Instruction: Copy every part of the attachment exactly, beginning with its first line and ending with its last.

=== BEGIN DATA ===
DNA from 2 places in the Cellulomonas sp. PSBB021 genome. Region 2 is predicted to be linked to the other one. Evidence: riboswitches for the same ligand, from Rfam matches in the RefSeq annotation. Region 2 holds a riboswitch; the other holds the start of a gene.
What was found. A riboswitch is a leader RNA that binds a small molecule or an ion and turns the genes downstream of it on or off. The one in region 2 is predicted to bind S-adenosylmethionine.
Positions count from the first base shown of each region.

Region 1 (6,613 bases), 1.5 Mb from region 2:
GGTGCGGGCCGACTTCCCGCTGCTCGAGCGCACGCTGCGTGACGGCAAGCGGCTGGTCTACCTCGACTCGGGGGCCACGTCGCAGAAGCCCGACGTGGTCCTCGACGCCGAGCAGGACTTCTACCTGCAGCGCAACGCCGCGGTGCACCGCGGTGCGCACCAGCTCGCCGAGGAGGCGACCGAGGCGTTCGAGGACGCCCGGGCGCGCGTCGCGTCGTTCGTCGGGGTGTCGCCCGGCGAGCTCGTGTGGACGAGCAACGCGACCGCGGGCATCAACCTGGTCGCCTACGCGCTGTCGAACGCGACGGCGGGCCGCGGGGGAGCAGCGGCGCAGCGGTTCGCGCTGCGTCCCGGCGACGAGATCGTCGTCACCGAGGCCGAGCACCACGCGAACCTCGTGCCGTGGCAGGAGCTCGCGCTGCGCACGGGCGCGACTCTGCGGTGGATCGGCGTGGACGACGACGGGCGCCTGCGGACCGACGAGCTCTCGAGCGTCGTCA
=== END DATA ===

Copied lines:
DNA from 2 places in the Cellulomonas sp. PSBB021 genome. Region 2 is predicted to be linked to the other one. Evidence: riboswitches for the same ligand, from Rfam matches in the RefSeq annotation. Region 2 holds a riboswitch; the other holds the start of a gene.
What was found. A riboswitch is a leader RNA that binds a small molecule or an ion and turns the genes downstream of it on or off. The one in region 2 is predicted to bind S-adenosylmethionine.
Positions count from the first base shown of each region.

Region 1 (6,613 bases), 1.5 Mb from region 2:
GGTGCGGGCCGACTTCCCGCTGCTCGAGCGCACGCTGCGTGACGGCAAGCGGCTGGTCTACCTCGACTCGGGGGCCACGTCGCAGAAGCCCGACGTGGTCCTCGACGCCGAGCAGGACTTCTACCTGCAGCGCAACGCCGCGGTGCACCGCGGTGCGCACCAGCTCGCCGAGGAGGCGACCGAGGCGTTCGAGGACGCCCGGGCGCGCGTCGCGTCGTTCGTCGGGGTGTCGCCCGGCGAGCTCGTGTGGACGAGCAACGCGACCGCGGGCATCAACCTGGTCGCCTACGCGCTGTCGAACGCGACGGCGGGCCGCGGGGGAGCAGCGGCGCAGCGGTTCGCGCTGCGTCCCGGCGACGAGATCGTCGTCACCGAGGCCGAGCACCACGCGAACCTCGTGCCGTGGCAGGAGCTCGCGCTGCGCACGGGCGCGACTCTGCGGTGGATCGGCGTGGACGACGACGGGCGCCTGCGGACCGACGAGCTCTCGAGCGTCGTCA